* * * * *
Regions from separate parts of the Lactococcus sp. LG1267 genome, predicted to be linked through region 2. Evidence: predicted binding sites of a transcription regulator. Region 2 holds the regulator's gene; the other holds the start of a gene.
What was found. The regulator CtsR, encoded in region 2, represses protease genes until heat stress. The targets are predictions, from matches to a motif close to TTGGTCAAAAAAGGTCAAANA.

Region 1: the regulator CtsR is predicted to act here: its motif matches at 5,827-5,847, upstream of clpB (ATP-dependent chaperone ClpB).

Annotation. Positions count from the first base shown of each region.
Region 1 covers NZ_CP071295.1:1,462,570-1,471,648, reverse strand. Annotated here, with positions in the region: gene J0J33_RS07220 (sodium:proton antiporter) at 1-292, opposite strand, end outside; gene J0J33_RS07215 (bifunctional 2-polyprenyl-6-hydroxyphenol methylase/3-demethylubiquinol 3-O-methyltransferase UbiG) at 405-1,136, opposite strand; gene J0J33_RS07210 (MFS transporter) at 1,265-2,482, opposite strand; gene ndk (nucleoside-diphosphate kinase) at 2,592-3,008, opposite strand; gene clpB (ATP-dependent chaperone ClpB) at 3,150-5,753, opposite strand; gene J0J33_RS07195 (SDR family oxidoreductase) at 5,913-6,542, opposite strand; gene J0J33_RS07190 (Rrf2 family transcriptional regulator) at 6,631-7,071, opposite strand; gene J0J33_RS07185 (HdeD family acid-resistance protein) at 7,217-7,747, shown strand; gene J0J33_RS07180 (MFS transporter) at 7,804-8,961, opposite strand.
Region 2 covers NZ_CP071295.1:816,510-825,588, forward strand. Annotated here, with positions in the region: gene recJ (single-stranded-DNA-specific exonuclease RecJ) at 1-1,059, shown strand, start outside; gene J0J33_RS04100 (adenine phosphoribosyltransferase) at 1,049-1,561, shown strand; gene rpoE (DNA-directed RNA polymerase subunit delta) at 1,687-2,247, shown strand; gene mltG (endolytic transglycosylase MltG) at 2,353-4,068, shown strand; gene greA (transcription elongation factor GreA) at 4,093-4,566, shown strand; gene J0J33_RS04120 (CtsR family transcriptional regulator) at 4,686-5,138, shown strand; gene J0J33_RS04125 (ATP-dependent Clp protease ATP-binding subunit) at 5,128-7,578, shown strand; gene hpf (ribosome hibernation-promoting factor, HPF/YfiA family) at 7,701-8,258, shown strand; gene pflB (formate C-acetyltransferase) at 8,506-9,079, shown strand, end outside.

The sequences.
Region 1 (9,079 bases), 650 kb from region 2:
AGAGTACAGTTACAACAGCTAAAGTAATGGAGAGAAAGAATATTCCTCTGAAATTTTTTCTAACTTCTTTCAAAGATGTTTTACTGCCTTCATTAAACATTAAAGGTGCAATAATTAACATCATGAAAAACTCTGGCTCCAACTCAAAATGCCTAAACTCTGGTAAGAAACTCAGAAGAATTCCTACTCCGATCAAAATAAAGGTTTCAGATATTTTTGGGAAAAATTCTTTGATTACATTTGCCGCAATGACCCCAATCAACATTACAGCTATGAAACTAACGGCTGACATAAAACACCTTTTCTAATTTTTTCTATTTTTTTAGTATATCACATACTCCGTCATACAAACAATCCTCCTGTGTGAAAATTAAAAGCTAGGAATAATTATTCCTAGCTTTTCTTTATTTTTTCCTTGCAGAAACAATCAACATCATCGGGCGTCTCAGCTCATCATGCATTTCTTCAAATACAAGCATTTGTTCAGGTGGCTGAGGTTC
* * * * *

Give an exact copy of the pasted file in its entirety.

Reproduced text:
Regions from separate parts of the Lactococcus sp. LG1267 genome, predicted to be linked through region 2. Evidence: predicted binding sites of a transcription regulator. Region 2 holds the regulator's gene; the other holds the start of a gene.
What was found. The regulator CtsR, encoded in region 2, represses protease genes until heat stress. The targets are predictions, from matches to a motif close to TTGGTCAAAAAAGGTCAAANA.

Region 1: the regulator CtsR is predicted to act here: its motif matches at 5,827-5,847, upstream of clpB (ATP-dependent chaperone ClpB).

Annotation. Positions count from the first base shown of each region.
Region 1 covers NZ_CP071295.1:1,462,570-1,471,648, reverse strand. Annotated here, with positions in the region: gene J0J33_RS07220 (sodium:proton antiporter) at 1-292, opposite strand, end outside; gene J0J33_RS07215 (bifunctional 2-polyprenyl-6-hydroxyphenol methylase/3-demethylubiquinol 3-O-methyltransferase UbiG) at 405-1,136, opposite strand; gene J0J33_RS07210 (MFS transporter) at 1,265-2,482, opposite strand; gene ndk (nucleoside-diphosphate kinase) at 2,592-3,008, opposite strand; gene clpB (ATP-dependent chaperone ClpB) at 3,150-5,753, opposite strand; gene J0J33_RS07195 (SDR family oxidoreductase) at 5,913-6,542, opposite strand; gene J0J33_RS07190 (Rrf2 family transcriptional regulator) at 6,631-7,071, opposite strand; gene J0J33_RS07185 (HdeD family acid-resistance protein) at 7,217-7,747, shown strand; gene J0J33_RS07180 (MFS transporter) at 7,804-8,961, opposite strand.
Region 2 covers NZ_CP071295.1:816,510-825,588, forward strand. Annotated here, with positions in the region: gene recJ (single-stranded-DNA-specific exonuclease RecJ) at 1-1,059, shown strand, start outside; gene J0J33_RS04100 (adenine phosphoribosyltransferase) at 1,049-1,561, shown strand; gene rpoE (DNA-directed RNA polymerase subunit delta) at 1,687-2,247, shown strand; gene mltG (endolytic transglycosylase MltG) at 2,353-4,068, shown strand; gene greA (transcription elongation factor GreA) at 4,093-4,566, shown strand; gene J0J33_RS04120 (CtsR family transcriptional regulator) at 4,686-5,138, shown strand; gene J0J33_RS04125 (ATP-dependent Clp protease ATP-binding subunit) at 5,128-7,578, shown strand; gene hpf (ribosome hibernation-promoting factor, HPF/YfiA family) at 7,701-8,258, shown strand; gene pflB (formate C-acetyltransferase) at 8,506-9,079, shown strand, end outside.

The sequences.
Region 1 (9,079 bases), 650 kb from region 2:
AGAGTACAGTTACAACAGCTAAAGTAATGGAGAGAAAGAATATTCCTCTGAAATTTTTTCTAACTTCTTTCAAAGATGTTTTACTGCCTTCATTAAACATTAAAGGTGCAATAATTAACATCATGAAAAACTCTGGCTCCAACTCAAAATGCCTAAACTCTGGTAAGAAACTCAGAAGAATTCCTACTCCGATCAAAATAAAGGTTTCAGATATTTTTGGGAAAAATTCTTTGATTACATTTGCCGCAATGACCCCAATCAACATTACAGCTATGAAACTAACGGCTGACATAAAACACCTTTTCTAATTTTTTCTATTTTTTTAGTATATCACATACTCCGTCATACAAACAATCCTCCTGTGTGAAAATTAAAAGCTAGGAATAATTATTCCTAGCTTTTCTTTATTTTTTCCTTGCAGAAACAATCAACATCATCGGGCGTCTCAGCTCATCATGCATTTCTTCAAATACAAGCATTTGTTCAGGTGGCTGAGGTTC